Washington state residents are required to fill out the application with the help of a medical provider.
One eligibility criterion that is noticeably absent from the above list is income.
"We didn't want to curtail interest in the program too early," said Dave Kern of the Washington State Department of Health's Infectious Disease Prevention Program. Those looking to receive assistance do not need to submit financial documents, according to Kern.
According to Kern, the program has received 70 applications and currently has 45 active enrollees. Of the remaining 25 applicants, 11 were denied enrollment because they were either currently on Medicaid or were Medicaid-eligible. "What we find is that the coverage that Medicaid provides individuals who are interested in PrEP is better than the coverage that we can provide," he said. "Rather than just covering the costs associated with Truvada, which is what PrEP DAP is able to support, Medicaid is able to cover the costs of drugs, medical visits and labs." The remaining 14 applications are still being processed, Kern noted.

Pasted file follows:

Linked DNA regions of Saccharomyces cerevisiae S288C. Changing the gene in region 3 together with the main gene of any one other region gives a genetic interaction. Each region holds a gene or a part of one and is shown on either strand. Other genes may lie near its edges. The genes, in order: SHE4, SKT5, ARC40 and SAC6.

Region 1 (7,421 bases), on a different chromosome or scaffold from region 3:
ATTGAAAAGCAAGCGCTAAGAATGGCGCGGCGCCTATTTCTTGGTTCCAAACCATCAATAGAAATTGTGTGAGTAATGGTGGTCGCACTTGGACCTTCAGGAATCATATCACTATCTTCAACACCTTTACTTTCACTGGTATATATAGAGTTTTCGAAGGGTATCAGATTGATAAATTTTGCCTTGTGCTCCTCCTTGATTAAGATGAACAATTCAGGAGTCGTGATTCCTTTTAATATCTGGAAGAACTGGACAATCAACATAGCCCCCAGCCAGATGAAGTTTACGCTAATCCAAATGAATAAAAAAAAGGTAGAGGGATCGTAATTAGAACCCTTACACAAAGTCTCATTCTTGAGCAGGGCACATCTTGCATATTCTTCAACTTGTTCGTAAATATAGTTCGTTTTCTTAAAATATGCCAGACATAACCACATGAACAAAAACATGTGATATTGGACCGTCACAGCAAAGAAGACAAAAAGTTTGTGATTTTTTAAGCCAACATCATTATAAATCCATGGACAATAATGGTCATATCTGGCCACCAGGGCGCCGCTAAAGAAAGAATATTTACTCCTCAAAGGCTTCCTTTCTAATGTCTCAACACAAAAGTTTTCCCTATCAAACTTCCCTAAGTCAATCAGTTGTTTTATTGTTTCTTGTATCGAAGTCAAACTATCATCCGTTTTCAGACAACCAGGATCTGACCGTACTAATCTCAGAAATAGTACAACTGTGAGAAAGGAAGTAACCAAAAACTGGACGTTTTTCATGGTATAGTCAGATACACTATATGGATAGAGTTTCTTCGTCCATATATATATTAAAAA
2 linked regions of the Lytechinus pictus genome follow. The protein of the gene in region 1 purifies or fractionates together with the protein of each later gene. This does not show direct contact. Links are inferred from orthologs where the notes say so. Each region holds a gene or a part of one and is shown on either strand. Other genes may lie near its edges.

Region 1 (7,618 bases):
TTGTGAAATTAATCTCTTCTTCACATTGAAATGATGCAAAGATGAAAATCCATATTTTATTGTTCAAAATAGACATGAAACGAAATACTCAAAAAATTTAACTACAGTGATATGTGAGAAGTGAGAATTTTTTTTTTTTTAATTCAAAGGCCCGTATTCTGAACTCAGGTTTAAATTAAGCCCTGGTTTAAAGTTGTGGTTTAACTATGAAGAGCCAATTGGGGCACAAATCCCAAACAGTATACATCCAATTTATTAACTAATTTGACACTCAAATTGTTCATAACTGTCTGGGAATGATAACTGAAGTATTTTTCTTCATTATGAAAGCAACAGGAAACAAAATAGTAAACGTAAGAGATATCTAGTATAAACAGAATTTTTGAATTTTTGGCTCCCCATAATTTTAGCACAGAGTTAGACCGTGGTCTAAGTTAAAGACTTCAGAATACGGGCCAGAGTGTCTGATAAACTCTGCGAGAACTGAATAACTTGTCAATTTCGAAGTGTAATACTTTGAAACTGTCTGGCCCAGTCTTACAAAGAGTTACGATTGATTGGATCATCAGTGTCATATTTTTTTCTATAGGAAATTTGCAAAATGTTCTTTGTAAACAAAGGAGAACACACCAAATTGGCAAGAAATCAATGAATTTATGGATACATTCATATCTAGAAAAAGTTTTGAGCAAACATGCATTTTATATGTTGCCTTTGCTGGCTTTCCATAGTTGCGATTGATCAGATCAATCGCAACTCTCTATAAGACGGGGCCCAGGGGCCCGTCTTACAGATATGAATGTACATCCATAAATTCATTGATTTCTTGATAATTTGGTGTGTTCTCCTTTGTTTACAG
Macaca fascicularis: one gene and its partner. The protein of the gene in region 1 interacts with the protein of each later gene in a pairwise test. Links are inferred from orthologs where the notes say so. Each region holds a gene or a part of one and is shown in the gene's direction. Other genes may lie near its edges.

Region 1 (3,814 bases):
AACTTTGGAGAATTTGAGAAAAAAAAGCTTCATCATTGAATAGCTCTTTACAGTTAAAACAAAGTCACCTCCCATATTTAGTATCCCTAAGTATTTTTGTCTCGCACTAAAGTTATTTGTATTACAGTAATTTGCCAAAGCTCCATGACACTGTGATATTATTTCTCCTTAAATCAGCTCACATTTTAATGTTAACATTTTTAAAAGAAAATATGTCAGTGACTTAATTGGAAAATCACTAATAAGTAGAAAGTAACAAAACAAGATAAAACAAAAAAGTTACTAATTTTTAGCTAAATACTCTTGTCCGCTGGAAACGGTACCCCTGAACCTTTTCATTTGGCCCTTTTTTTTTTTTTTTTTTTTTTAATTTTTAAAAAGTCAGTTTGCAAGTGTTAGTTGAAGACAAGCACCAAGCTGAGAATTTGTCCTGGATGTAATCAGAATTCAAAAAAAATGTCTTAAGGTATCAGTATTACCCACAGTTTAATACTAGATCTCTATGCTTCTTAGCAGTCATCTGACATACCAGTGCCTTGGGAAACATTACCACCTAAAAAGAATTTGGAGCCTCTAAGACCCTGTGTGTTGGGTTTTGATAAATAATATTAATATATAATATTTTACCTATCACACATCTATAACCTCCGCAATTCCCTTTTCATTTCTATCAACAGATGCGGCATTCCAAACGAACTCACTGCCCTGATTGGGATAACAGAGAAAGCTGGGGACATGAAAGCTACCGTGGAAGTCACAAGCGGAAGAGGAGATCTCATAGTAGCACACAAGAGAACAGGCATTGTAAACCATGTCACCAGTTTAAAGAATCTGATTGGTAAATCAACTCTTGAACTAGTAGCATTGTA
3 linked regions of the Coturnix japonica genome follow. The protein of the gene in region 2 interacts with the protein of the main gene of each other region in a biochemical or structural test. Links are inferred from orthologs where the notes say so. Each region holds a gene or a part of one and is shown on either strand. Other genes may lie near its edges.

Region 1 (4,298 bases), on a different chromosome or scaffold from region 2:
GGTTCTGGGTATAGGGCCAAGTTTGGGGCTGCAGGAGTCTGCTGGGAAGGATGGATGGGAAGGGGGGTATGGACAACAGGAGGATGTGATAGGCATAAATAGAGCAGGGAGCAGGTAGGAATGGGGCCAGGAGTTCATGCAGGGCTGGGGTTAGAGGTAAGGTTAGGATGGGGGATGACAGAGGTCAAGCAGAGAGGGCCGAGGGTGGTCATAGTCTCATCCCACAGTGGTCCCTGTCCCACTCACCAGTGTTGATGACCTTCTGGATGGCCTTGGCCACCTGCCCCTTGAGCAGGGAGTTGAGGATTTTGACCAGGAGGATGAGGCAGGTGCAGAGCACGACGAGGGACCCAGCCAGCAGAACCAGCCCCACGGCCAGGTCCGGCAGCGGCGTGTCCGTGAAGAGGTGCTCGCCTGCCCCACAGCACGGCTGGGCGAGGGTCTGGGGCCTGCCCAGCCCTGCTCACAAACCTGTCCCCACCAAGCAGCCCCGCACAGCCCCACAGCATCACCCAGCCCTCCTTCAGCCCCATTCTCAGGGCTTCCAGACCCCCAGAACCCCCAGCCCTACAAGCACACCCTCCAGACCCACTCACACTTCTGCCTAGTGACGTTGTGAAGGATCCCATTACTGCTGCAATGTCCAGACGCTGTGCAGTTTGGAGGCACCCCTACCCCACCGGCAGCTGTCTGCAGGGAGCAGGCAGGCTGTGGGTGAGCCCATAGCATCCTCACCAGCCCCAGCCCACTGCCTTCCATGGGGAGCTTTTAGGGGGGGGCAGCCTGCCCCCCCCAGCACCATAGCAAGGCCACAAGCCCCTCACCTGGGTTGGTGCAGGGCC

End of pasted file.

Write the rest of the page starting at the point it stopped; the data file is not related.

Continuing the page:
Washington's PrEP DAP currently covers the full cost of Truvada for those who are uninsured; it covers copays and deductibles for those who have health insurance. Truvada, manufactured by Gilead Sciences, currently costs around $1300 for one month's prescription. However, Kern seemed very optimistic about the ability of the state's PrEP DAP to cover potential enrollees. "We've committed around $2 million each year for PrEP DAP," he said.